Yet another corpulent billionaire is about to spend billions to own a franchise sports club, just so he can avoid spending billions in taxes.
According to FOX Sports reporter Ken Rosenthal, Fred Wilpon's Sterling Partners, the owners of the New York Mets, is in talks to sell up to 80% of the MLB team to billionaire Steve Cohen, who is already an investor in the club.
BREAKING: The Sterling Partners and Steve Cohen are negotiating an agreement in which Cohen would increase his investment in the #Mets, per source. Fred Wilpon will remain Control Person and CEO for five years and Jeff Wilpon will remain COO for five-year period as well.— Ken Rosenthal (@Ken_Rosenthal) December 4, 2019
The transaction, which was confirmed by the club, would value the team at $2.6 billion, according to Bloomberg.
According to the proposed deal, real estate developer and billionaire, Fred Wilpon, the team’s current owner, will remain in his role for at least five years, at which time Cohen will have a path to controlling the franchise. Jeff Wilpon, his son, will remain as the team’s chief operating officer for the five-year period.
Meanwhile Cohen, whose net worth is around $9.2 billion will remain as chief executive of Point72 Asset Management.
Fred Wilpon is making the move as part of estate and philanthropic planning. The Wilpons will retain a stake in the franchise they assumed control of in 2002, Bloomberg noted.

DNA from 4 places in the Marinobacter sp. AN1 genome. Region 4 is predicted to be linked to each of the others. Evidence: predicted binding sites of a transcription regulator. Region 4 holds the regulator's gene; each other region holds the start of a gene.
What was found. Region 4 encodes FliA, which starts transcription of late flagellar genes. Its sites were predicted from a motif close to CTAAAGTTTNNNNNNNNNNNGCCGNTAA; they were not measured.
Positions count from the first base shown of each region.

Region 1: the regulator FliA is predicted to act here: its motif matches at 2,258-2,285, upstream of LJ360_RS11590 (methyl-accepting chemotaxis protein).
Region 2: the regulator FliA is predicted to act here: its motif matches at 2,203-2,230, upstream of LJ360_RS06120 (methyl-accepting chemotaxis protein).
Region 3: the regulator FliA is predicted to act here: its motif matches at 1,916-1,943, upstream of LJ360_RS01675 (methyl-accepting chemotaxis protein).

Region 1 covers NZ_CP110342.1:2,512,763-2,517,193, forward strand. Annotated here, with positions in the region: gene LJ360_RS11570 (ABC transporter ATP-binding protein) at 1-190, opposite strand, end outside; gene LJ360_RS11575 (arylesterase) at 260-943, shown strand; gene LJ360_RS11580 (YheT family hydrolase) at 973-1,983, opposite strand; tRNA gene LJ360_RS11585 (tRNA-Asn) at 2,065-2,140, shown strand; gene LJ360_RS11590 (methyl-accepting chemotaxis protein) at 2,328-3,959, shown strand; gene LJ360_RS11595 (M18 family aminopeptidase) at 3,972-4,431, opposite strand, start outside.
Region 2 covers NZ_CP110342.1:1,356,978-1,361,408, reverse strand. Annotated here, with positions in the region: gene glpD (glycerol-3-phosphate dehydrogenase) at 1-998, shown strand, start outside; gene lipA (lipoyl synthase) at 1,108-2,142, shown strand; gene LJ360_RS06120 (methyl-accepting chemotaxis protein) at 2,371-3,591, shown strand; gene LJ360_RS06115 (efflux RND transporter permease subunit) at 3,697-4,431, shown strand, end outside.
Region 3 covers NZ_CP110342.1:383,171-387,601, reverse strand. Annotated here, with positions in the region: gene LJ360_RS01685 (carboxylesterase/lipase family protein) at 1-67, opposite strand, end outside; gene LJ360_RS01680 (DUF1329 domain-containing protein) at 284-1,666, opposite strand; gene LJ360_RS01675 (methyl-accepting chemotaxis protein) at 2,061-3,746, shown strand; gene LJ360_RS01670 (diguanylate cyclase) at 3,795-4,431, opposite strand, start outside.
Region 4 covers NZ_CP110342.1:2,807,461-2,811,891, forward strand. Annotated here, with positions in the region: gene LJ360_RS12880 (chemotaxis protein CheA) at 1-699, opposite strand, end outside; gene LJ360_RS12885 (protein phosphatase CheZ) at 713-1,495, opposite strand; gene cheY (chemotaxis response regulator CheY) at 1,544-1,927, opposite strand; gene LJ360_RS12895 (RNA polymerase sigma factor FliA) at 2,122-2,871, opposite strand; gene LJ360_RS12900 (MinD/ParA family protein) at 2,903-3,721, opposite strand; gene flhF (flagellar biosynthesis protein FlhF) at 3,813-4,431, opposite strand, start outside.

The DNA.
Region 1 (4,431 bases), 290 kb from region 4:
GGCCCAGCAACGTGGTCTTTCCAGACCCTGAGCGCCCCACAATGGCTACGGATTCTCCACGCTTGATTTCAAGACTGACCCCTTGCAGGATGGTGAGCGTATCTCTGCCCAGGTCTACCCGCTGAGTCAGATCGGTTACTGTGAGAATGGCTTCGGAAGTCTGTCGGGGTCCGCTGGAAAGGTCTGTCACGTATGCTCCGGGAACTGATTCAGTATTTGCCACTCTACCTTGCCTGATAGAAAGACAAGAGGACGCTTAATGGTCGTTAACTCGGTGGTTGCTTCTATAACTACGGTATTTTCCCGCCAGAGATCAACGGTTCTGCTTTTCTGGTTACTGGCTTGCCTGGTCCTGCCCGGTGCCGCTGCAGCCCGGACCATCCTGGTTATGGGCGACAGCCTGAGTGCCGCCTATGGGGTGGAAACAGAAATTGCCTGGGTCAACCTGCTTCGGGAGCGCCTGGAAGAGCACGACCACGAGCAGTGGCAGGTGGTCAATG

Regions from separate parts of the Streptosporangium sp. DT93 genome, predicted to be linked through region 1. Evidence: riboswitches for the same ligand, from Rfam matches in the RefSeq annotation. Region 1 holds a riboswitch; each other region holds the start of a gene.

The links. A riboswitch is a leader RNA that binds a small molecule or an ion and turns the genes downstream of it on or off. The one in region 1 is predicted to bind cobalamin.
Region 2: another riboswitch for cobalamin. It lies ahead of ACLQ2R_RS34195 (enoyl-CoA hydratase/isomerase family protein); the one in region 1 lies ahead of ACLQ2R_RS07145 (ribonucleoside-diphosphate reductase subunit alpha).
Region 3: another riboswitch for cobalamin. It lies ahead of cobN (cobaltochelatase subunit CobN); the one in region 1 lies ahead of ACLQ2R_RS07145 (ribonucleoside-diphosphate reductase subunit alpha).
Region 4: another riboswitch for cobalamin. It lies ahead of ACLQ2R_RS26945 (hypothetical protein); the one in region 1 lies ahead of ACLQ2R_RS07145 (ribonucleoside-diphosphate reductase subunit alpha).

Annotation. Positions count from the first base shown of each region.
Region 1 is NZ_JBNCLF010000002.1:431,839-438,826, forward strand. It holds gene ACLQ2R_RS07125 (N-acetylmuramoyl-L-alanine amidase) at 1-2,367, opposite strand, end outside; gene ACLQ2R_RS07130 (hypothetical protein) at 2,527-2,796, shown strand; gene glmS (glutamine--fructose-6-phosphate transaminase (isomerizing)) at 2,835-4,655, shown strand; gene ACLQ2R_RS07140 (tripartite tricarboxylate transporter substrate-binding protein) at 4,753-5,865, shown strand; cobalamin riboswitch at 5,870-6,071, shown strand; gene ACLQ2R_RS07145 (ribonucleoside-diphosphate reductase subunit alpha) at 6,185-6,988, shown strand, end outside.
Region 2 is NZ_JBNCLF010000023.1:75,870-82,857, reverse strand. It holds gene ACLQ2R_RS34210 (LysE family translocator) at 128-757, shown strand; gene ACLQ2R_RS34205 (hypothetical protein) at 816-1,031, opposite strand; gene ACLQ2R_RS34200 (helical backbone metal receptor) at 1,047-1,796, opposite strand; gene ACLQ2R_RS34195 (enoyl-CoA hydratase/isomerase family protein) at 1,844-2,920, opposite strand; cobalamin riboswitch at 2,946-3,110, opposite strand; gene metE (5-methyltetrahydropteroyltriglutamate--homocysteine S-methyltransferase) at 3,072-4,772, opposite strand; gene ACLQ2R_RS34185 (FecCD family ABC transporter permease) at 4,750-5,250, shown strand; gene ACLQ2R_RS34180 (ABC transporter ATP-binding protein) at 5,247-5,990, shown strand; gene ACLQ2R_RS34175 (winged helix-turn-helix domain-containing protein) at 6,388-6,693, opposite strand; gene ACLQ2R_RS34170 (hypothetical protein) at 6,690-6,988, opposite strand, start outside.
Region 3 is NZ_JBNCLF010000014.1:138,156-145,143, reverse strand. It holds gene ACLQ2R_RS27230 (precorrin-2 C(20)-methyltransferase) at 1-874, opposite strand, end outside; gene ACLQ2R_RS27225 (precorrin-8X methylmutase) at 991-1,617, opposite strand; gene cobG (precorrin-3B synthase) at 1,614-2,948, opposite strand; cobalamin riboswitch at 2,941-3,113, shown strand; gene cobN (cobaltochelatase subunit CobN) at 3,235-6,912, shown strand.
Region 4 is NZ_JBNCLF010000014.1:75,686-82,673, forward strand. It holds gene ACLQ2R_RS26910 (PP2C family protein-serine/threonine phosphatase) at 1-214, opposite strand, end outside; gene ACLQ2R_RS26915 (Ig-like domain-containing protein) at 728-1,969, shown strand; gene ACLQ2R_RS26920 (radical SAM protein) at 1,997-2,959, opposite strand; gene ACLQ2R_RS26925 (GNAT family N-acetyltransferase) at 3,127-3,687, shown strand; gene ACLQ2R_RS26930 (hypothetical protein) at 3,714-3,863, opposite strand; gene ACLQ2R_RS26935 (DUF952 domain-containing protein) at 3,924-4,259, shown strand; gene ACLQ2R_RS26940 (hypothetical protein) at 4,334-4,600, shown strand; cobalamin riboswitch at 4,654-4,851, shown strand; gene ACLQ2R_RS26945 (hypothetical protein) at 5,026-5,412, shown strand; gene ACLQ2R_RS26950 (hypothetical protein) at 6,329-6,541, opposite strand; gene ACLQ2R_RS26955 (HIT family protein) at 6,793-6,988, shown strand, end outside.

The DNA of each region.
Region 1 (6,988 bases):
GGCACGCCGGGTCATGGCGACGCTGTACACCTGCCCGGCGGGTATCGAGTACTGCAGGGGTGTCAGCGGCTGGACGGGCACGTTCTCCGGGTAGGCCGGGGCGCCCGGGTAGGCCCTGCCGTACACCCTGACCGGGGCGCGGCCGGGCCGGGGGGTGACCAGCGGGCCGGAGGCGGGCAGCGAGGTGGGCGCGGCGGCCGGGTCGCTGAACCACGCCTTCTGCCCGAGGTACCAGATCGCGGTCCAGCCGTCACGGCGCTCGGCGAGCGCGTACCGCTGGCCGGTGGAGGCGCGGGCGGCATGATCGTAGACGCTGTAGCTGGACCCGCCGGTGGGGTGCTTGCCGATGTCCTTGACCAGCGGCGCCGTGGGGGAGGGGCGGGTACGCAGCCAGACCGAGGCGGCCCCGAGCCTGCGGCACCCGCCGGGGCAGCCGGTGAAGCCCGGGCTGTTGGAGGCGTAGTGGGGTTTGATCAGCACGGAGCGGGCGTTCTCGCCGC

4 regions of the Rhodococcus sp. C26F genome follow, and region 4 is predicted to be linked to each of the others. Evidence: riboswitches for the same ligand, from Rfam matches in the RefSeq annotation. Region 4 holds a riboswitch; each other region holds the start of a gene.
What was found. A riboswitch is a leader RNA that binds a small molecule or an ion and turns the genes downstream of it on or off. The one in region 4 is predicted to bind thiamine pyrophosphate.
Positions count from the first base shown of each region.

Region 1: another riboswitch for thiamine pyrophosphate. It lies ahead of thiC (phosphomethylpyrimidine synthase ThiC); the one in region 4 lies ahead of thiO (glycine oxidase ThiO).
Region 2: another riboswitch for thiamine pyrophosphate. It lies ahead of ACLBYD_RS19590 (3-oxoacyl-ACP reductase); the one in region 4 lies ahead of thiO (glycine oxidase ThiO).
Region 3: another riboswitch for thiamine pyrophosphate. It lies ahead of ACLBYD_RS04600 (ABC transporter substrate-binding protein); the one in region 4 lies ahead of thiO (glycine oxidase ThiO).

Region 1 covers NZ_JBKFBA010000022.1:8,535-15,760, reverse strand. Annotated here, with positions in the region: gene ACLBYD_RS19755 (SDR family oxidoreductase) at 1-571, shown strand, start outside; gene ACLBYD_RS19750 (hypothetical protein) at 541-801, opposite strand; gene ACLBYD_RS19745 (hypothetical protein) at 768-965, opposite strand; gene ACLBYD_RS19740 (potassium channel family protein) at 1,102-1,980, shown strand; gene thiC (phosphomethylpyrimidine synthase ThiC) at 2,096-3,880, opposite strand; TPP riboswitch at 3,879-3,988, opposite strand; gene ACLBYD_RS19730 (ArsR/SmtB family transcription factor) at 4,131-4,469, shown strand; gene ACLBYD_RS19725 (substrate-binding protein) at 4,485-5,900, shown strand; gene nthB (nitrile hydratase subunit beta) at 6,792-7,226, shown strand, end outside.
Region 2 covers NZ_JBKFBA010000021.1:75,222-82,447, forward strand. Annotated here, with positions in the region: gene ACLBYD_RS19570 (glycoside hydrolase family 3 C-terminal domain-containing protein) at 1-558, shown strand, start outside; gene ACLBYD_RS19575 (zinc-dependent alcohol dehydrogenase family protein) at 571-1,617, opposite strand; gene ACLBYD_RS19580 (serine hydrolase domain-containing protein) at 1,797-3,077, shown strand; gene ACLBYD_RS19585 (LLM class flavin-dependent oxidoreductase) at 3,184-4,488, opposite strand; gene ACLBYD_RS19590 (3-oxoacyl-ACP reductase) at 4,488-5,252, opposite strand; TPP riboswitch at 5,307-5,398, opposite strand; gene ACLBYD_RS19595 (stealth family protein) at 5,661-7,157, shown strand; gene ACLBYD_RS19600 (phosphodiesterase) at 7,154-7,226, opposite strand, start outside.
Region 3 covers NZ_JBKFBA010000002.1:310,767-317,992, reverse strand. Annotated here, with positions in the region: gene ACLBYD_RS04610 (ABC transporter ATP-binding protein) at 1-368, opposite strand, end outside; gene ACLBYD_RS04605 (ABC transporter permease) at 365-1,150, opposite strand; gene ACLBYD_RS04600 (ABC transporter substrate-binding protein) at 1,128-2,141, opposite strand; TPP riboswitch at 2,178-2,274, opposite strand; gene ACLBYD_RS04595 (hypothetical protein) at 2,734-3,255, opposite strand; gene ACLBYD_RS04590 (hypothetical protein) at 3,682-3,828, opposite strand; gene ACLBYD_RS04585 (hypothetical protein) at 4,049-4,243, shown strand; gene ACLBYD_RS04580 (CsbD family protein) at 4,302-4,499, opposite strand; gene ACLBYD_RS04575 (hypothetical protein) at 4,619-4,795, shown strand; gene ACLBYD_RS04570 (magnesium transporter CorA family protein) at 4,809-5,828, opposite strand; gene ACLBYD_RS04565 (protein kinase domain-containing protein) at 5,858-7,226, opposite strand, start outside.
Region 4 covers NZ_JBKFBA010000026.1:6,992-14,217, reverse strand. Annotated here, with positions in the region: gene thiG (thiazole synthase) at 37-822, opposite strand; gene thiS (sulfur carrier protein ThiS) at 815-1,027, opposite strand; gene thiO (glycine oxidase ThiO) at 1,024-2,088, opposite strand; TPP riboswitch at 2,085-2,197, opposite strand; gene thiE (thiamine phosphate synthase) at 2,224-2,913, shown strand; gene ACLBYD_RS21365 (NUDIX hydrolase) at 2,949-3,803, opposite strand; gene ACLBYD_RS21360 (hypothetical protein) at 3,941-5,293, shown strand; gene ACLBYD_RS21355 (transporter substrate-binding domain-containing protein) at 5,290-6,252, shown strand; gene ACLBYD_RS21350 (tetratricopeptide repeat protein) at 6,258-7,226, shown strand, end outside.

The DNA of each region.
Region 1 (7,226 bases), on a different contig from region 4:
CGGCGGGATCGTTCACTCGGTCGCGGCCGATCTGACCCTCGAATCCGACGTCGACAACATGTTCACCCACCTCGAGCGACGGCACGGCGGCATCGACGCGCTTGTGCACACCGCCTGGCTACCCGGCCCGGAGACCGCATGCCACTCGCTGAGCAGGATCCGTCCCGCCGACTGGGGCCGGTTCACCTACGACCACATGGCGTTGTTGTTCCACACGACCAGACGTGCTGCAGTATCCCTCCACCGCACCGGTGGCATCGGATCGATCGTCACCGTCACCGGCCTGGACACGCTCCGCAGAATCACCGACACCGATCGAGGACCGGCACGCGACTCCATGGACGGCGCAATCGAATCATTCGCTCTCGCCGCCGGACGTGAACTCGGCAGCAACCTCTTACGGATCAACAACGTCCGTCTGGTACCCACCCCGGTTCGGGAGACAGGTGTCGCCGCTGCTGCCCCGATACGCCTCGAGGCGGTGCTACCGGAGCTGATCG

So what's in it for Cohen, who may have a ice rink in his Connecticut house, but has not indicated any interest in baseball so far? The answer is simple, and the same as why Steve Ballmer bought the LA Clippers for $2 billion several years ago: tax benefits. In the Clippers case, Ballmer could seek as much as half of the purchase price of the team in tax benefits over the next 15 years, according to accountants and sports business analysts familiar with the financial aspects of team ownership.
The same logic would apply to Cohen and the Mets.
Buying a team isn’t like buying a factory full of machines; Cohen gets few physical assets for his $2.6 billion. Instead, he pays top dollar to join a successful league and acquire the rights to a star-studded roster. The IRS offers specific tax breaks to any business loaded with such intangible assets.
So, in addition to taking a normal deduction, Ballmer could claim his team is worth additional millions in terms of selling tickets and driving broadcast revenue.
This added value, he could say, was part of the original purchase price. The IRS would then allow him to amortize a significant portion of the $2.6 billion over a number of years in much the same way a factory owner depreciates aging machinery.
It is hard to pinpoint how much Cohen — or the Mets owners — would benefit because of the tax code’s highly interpretive nature. Regardless, sports business analysts and accountants say owners can seek tax benefits equal to about half of the purchase price.
In short, in a time when the "top 1%" are being hounded for their increasingly more original tax-avoidance schemes, one of the world's most prominent billiionaires is about to do just that.